Bruce Sterling’s PIRATE UTOPIA offers insight into the increasingly influential cities of the twenty-first century
To West, the very power struggles of Europe in the first half of the twentieth century were etched into the cityscape of Fiume.
The same Fiume—kind of—is the setting for Bruce Sterling’s 2016 science-fiction novel Pirate Utopia, which presents an alternative history of the city. Sterling’s Fiume is the titular pirate utopia, a city in which “an entire Babel of languages” is spoken by those who converge upon it from all over the world. Fiume’s leaders are captivated by Futurism, “united in defiance of the Church and the State,” and convinced by the power of industry and engineering to “defy the whole world from a modest Adriatic town.”17 They dream of writing into being a future uninhibited by the nation-state and the League of Nations. As the story unfolds, it becomes clear that Fiume’s technologies, and its drive for independence, are being directed toward the familiar ends of profiteering and power for power’s sake. In the end, the pirate regime gets its chance to turn against the nation-state in its preeminent form when its leaders are invited by a coterie of famous Americans, including Harry Houdini, H.P. Lovecraft, and Robert E. Howard, to join in a military coup to overthrow US president Woodrow Wilson.
The increasingly influential cities of the twenty-first century are, in some ways, like Sterling’s Fiume. In the wake of World War I, with Italy “half-graveyard, half-clearing-sale,” the fictional Fiume had accumulated machinery that had been heaped up and then abandoned by the nation-state: “Armored flame-throwers. Pneumatic drills for mountain warfare. Great spidery heaps of disused radio antennas. So many awesome and efficient things that a stricken world had bent every possible effort to build, and then forgotten.”18 These machines, coupled with the giant flying pontoon boats and flying torpedoes produced at a local factory, endowed the city with a distinct blend of inherited capabilities and novel techniques that were turned not to transformational purposes but to more familiar ends.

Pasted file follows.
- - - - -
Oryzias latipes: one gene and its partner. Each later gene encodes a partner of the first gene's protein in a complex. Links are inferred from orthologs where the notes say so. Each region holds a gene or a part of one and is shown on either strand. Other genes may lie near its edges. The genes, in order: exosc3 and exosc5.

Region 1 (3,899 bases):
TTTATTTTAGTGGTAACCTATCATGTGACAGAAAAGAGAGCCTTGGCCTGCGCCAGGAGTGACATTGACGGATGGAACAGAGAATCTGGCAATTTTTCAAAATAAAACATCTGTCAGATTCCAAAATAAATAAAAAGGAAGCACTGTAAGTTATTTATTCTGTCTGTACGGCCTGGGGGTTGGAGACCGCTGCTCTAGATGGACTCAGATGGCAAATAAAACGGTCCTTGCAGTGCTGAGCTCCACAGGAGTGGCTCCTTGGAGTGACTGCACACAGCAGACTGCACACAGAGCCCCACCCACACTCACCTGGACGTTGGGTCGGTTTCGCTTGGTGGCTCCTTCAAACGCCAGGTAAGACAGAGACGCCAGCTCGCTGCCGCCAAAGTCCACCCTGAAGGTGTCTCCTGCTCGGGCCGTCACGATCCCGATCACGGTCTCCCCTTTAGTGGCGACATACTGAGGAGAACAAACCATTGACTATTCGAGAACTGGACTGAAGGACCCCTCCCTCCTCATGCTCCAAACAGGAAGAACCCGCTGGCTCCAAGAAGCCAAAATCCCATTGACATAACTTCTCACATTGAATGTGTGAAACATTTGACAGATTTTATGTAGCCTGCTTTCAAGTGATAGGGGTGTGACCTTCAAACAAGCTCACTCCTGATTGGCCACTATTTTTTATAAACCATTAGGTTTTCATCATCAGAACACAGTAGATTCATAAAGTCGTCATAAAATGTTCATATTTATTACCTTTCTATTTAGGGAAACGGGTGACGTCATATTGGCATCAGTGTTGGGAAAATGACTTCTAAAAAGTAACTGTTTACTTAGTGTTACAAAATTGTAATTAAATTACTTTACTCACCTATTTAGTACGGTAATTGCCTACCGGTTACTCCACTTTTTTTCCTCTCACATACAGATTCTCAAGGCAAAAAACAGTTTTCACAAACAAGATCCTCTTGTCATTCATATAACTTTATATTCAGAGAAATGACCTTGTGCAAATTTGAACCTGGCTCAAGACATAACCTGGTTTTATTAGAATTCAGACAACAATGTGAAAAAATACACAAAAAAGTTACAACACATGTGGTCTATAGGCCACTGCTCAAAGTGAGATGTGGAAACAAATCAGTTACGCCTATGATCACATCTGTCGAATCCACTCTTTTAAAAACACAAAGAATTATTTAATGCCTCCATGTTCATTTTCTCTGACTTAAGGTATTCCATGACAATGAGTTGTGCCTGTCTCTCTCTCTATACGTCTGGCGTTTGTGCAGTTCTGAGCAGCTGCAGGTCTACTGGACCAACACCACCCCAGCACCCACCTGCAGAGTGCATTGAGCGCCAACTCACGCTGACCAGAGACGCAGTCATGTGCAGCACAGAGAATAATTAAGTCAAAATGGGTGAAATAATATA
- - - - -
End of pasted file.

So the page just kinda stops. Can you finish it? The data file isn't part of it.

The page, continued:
Zoran Krušvar for the Croatian NOVI LIST interviews Bruce Sterling.
First of all, I’m very glad you wrote a novel about my town.
– Oh, thank you for letting me out of town afterwards.
Tell me, how did this happen? You are the man who travels a lot, you have seen many cities, why did you decide exactly for Rijeka?
“I was at Tito’s Galeb, as part of the Festival Republic, where we talked about the history of Rijeka. This book is in some way the result of this gathering. I probably would have written it anyway, but there everything was crystallized there.
The book is successful, I’m happy how it went off. So we can have other such gatherings and I believe that some similar fruits will be produced from them. Otherwise, I often pass through Rijeka, halfway between the cities I live in, Turin and Belgrade, and I can also stay in Krk, where I’m writing, so it was not particularly unlikely to write something about Rijeka. However, most of this novel about Rijeka I wrote in Turin.
What attracted you D’Annunzio and his time?
– That is the time when Rijeka was truly the European Capital of Culture. There was a period of one and a half days when this town was an incredible place. There have been unheard of activities that have had the potential to change the world. Such cultural eruptions are rare, we can compare it with San Fancis in 1967, the Paris Commune, Five Million Days, or some other form of overthrow. These are dramatic events and of course I’m interested.
If you lived in that moment, would you come to Rijeka?
"There were a lot of writers who came, probably I would have visited it, but since I’m not a big supporter of political movements I would probably have written a sneaky comment and gone.
Translation from Croatian courtesy of Google.
For more info on PIRATE UTOPIA, visit the Tachyon page.
Cover and image by John Coulthart